with Tom Avitabile
We are delighted to welcome back novelist Tom Avitabile to Omnimystery News, courtesy of The Story Plant, which is coordinating his current book tour. We encourage you to visit all of the participating host sites; you can find his schedule here.
Last month we featured an excerpt from Tom's third thriller to feature presidential science advisor William "Wild Bill" Hiccock, The God Particle (The Story Plant; June 2014 trade paperback and ebook formats). Today we're sitting down with him to talk a little more about the book and the series.
— ♦ —
Omnimystery News: Introduce us to your characters. What is it about these characters that appeal to you as a writer?
Photo provided courtesy of
Tom Avitabile: I am all my leading characters, whether in a series or stand-alone. I am self-confident, but not cocky. I do some not-so-great things but that is offset by a lot of good deeds. I am inherently positive about the human condition, even though I have seen it at its worst. No matter what level of fame, success, notoriety or satisfaction I achieve, I still have to take out the garbage and plunge the toilet.
I earn my place with the opposite sex and it is not a sure thing or automatic. I don't always understand everything in the first moments, but with a high-resolution, situational awareness, I make good choices along the way and keep an even keel as the world around me buckles. I adapt, I innovate and I overcome, in any situation. Parts of me are parts of all my leading characters.
OMN: What criteria do you use to decide whether a book will feature a series character or not?
TA: There's an old joke that states, "I can have any woman I please … The problem is I don't please too many." No author can decide on a series. The readers and the sales numbers do.
It's like the old saw about a three-picture deal in Hollywood. If the first movie bombs, there ain't gonna be no number two or three. All a three-picture deal is, is an insurance policy for the studio that if the first movie is any good, they'll own you for the next two.
Series are like that. If you design a "Series" and you imbue it with sustainable characters who won't burn out fast and plot lines that don't answer everything in the first book, and you research the crap out of it to insure you are within the boundaries of other successful series it doesn't matter. If the first book bombs, you won't be able to get arrested. Nobody orders sequels to non-selling books.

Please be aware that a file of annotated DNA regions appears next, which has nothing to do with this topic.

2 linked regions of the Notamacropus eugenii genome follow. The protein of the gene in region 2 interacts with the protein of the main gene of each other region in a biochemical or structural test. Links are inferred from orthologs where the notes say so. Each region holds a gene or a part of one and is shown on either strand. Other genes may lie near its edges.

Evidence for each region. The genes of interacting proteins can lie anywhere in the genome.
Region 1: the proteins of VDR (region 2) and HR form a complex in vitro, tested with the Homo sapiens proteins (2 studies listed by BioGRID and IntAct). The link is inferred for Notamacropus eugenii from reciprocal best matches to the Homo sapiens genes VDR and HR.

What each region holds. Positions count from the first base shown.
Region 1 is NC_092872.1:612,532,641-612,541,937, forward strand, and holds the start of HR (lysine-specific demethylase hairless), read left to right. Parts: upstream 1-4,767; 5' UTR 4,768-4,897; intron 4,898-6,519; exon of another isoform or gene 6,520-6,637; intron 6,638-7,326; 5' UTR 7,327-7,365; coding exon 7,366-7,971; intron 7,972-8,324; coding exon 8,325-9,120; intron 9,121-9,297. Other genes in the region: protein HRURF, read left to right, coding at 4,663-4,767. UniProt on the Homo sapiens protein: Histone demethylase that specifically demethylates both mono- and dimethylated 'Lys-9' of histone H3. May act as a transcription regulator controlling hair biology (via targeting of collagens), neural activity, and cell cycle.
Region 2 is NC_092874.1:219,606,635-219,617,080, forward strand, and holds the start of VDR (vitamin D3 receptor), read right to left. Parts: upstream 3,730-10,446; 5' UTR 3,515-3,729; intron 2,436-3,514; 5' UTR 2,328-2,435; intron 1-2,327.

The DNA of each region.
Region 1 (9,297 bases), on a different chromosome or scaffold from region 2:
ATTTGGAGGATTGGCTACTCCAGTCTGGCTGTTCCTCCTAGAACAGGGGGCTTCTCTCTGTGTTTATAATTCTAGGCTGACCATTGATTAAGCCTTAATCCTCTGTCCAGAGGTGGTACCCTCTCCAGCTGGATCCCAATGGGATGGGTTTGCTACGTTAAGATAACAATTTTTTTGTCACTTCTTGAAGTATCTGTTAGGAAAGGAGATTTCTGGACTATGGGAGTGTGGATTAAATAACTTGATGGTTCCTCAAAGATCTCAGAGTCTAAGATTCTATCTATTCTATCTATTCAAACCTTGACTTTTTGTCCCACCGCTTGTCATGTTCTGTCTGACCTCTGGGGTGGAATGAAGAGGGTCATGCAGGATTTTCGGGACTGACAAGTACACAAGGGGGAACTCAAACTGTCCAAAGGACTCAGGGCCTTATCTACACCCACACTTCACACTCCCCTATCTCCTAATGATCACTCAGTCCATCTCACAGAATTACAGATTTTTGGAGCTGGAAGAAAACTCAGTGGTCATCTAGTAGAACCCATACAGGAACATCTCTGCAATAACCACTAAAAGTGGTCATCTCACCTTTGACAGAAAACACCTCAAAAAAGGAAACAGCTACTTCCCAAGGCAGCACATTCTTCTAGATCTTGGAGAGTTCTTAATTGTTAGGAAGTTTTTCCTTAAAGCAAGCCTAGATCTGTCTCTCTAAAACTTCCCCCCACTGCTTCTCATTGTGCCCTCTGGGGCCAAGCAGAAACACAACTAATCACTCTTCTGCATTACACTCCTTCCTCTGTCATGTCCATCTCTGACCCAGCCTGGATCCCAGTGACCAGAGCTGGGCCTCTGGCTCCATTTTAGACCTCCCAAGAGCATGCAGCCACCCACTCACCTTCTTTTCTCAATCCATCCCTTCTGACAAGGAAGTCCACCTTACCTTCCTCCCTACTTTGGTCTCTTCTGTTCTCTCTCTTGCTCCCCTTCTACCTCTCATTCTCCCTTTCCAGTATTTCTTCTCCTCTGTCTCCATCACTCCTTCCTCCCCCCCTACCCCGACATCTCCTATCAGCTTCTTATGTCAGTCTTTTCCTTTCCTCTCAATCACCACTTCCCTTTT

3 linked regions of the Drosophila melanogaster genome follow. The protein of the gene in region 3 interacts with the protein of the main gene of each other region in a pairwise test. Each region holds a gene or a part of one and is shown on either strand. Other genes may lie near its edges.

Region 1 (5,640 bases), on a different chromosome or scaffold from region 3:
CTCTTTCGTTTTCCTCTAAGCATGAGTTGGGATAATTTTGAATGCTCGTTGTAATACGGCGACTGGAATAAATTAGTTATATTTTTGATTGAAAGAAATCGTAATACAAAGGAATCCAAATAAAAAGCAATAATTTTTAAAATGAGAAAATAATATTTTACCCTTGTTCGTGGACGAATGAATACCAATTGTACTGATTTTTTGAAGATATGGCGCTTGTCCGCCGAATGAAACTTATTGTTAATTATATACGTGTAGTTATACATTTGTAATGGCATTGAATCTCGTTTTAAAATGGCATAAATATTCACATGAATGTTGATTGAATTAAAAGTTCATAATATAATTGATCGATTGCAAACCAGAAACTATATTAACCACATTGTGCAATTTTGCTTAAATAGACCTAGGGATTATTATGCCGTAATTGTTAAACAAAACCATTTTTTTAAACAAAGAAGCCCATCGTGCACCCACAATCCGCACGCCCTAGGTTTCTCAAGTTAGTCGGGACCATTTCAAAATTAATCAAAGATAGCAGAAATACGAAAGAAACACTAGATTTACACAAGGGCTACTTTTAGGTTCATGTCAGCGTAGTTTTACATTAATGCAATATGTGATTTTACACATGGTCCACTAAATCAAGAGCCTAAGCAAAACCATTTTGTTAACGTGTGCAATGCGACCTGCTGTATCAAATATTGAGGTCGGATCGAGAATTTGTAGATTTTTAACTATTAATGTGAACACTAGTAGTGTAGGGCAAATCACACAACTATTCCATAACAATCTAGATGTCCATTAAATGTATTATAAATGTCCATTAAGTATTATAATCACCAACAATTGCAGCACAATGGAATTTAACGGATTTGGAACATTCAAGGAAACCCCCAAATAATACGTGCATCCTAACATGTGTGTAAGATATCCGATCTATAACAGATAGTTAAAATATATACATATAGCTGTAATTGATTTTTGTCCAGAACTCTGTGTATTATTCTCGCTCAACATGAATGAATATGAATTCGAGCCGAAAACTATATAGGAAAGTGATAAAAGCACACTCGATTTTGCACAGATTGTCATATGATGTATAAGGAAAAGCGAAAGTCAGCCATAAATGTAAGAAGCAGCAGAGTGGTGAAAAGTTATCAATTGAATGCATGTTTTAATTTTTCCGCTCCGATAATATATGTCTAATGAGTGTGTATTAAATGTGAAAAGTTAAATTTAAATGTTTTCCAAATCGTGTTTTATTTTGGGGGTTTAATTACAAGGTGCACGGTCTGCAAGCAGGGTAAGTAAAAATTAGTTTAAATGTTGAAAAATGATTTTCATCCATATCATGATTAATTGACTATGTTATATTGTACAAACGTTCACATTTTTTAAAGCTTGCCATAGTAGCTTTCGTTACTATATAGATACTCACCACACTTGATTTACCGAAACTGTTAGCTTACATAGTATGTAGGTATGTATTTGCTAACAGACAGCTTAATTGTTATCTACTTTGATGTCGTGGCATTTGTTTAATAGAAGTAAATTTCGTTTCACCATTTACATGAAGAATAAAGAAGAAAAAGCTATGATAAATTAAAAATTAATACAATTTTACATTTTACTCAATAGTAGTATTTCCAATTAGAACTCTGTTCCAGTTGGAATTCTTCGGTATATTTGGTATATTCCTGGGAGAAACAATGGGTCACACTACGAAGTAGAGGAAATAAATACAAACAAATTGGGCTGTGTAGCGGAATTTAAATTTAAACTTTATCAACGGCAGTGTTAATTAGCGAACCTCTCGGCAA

I try to write the best damn book I can. If it does well, and somebody wants more, I'll deal with it then.
Having pontificated all that, I have both. My Bill Hiccock series, my three book "Thrillogy" The Eighth Day, The Hammer of God, and The God Particle and my stand alone book, The Devil's Quota, which is coming out on October 28th. I will go back to the series if The God Particle does decent numbers. This fourth book in the series will be titled, Give Us This Day.
OMN: Why did you choose a male character as your lead? Is it challenging to find the right voice for your character? Do you think it matters to readers if your character is of the opposite gender than you?
TA: There are two types of gender, literarily speaking. The first is M writing F, or F writing M.
I decided that the third book of my "Thrillogy" would focus more on the life of my former Female FBI agent, Brooke Burrell, now the main operator in a Top-secret Operations Cluster being run out of the White House. As a male writer, the biggest fear I had in trying to write a lead female character was not winding up having simply written a male character with breasts. A female lead must be endemically female. Not a modification of a male or an augmented male.
For an average man like me, women are complex, often seemingly contradictory beings. After much soul searching and inquiry I found the map. The elusive map of the internal processes and pathways of the female homo-sapiens was in my hands. However, to my dismay all the markings and road signs were in a Cyrillic kind of cuneiform that was unreadable by my male eyes.
So I engaged in a stimulus-response series of experiments to better understand the feminine mystique. I posed ethical, moral and situational dilemmas to a wide variety of females. Their answers, in many cases, shocked me. But they illustrated the basic wiring differences between the genders. That wiring allows us to perform different roles in evolution, unconsciously. *Other than procreation, I do believe that either gender can perform either role but not without applying extra effort.
To me it's not enough, when writing a female character, to just add a moment after using the rest room to check her make up. That doesn't make my character a female. What helps is knowing how everything she does is connected to a female baseline, in some ways defined as, a nurturing instinct, positive assumptions of intention- until proven otherwise, avoidance of needless confrontation, but firm in resolve if provoked. There are more underpinnings that served, not as an absolute profile of female predilections, I would never have the hubris to say that, but these fundamental instincts are helpful handles, tools if you will, for a male writer like me, to decode those elements of the female instinct that elude our philosophy.